Project description:BACKGROUND:Child and adolescent injury is one of the leading causes of child death globally with a large proportion occurring in Low- and Middle-Income Countries (LMICs). Similarly, the Eastern Mediterranean Region (EMR) countries borne a heavy burden that largely impact child and adolescent safety and health in the region. We aim to assess child and adolescent injury morbidity and mortality and estimate its burden in the Eastern Mediterranean Region based on findings from the Global Burden of Disease (GBD), Injuries and Risk Factors study 2017. METHODS:Data from the Global Burden of Disease GBD 2017 were used to estimate injury mortality for children aged 0-19, Years of Life Lost (YLLs), Years lived with Disability (YLDs) and Disability Adjusted Life Years (DALYs) by age and sex from 1990 to 2017. RESULTS:In 2017, an estimated 133,117 (95% UI 122,587-143,361) children died in EMR compared to 707,755 (95% UI 674401.6-738,166.6) globally. The highest rate of injury deaths was reported in Syria at 183.7 (95% UI 181.8-185.7) per 100,000 population. The leading cause of injury deaths was self-harm and interpersonal violence followed by transport injury. The primary cause of injury DALYs in EMR in 2017 was self-harm and interpersonal violence with a rate of 1272.95 (95% UI 1228.9 - 1319.2) almost 3-times the global rate. CONCLUSION:Almost 19% of global child injury related deaths occur in the EMR. Concerted efforts should be integrated to inform policies and adopt injury preventive strategies to reduce injury burden and promote child and adolescent health and well-being in EMR countries.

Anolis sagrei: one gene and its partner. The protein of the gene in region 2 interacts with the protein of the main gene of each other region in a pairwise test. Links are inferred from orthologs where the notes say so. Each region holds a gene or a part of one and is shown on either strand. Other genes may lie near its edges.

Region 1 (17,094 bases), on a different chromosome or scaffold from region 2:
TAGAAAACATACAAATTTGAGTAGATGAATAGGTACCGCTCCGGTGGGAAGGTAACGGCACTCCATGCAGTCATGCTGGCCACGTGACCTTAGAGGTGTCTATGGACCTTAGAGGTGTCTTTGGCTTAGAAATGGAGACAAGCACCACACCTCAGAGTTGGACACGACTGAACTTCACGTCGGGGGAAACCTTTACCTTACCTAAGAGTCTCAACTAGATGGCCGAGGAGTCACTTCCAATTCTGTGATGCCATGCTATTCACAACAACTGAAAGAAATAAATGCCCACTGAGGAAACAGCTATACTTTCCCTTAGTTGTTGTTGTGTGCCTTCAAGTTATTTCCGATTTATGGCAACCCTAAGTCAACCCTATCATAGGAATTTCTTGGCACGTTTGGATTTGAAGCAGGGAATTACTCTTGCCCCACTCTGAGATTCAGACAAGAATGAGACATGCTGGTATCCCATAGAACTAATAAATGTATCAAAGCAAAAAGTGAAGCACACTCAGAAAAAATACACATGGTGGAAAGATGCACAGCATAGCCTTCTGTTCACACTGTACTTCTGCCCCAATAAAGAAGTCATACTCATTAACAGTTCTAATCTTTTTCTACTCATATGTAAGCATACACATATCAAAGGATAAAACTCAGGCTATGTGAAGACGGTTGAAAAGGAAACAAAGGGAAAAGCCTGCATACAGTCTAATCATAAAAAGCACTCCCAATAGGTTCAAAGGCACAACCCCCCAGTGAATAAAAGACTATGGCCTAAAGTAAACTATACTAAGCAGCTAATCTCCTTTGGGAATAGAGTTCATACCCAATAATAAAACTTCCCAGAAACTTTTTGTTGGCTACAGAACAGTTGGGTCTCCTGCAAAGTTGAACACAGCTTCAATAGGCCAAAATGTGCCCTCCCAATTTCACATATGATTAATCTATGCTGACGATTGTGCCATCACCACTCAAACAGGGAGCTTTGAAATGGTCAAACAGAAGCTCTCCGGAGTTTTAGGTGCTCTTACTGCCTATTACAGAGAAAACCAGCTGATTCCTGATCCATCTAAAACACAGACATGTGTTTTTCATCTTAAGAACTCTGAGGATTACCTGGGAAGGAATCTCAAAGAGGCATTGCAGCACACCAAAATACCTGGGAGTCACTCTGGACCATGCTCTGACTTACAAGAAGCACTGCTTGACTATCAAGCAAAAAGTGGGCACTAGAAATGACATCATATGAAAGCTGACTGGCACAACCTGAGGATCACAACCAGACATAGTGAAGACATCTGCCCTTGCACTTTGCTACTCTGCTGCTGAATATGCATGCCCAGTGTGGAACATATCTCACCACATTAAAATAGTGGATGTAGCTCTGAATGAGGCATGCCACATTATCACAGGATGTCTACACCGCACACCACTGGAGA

Project description:Neglected Tropical Diseases (NTDs) are important causes of morbidity, disability, and mortality among poor and vulnerable populations in several countries worldwide, including Brazil. We present the burden of NTDs in Brazil from 1990 to 2016 based on findings from the Global Burden of Diseases, Injuries, and Risk Factors Study 2016 (GBD 2016).We extracted data from GBD 2016 to assess years of life lost (YLLs), years lived with disability (YLDs), and disability-adjusted life-years (DALYs) for NTDs by sex, age group, causes, and Brazilian states, from 1990 to 2016. We included all NTDs that were part of the priority list of the World Health Organization (WHO) in 2016 and that are endemic/autochthonous in Brazil. YLDs were calculated by multiplying the prevalence of sequelae multiplied by its disability weight. YLLs were estimated by multiplying each death by the reference life expectancy at each age. DALYs were computed as the sum of YLDs and YLLs.In 2016, there were 475,410 DALYs (95% uncertainty interval [UI]: 337,334-679,482; age-standardized rate of 232.0 DALYs/100,000 population) from the 12 selected NTDs, accounting for 0.8% of national all-cause DALYs. Chagas disease was the leading cause of DALYs among all NTDs, followed by schistosomiasis and dengue. The sex-age-specific NTD burden was higher among males and in the youngest and eldest (children <1 year and those aged ?70 years). The highest age-standardized DALY rates due to all NTDs combined at the state level were observed in Goiás (614.4 DALYs/100,000), Minas Gerais (433.7 DALYs/100,000), and Distrito Federal (430.0 DALYs/100,000). Between 1990 and 2016, the national age-standardized DALY rates from all NTDs decreased by 45.7%, with different patterns among NTD causes and Brazilian states. Most NTDs decreased in the period, with more pronounced reduction in DALY rates for onchocerciasis, lymphatic filariasis, and rabies. By contrast, age-standardized DALY rates due to dengue, visceral leishmaniasis, and trichuriasis increased substantially. Age-standardized DALY rates decreased for most Brazilian states, increasing only in the states of Amapá, Ceará, Rio Grande do Norte, and Sergipe.GBD 2016 findings show that, despite the reduction in disease burden, NTDs are still important and preventable causes of disability and premature death in Brazil. The data call for renewed and comprehensive efforts to control and prevent the NTD burden in Brazil through evidence-informed and efficient and affordable interventions. Multi-sectoral and integrated control and surveillance measures should be prioritized, considering the population groups and geographic areas with the greatest morbidity, disability, and most premature deaths due to NTDs in the country.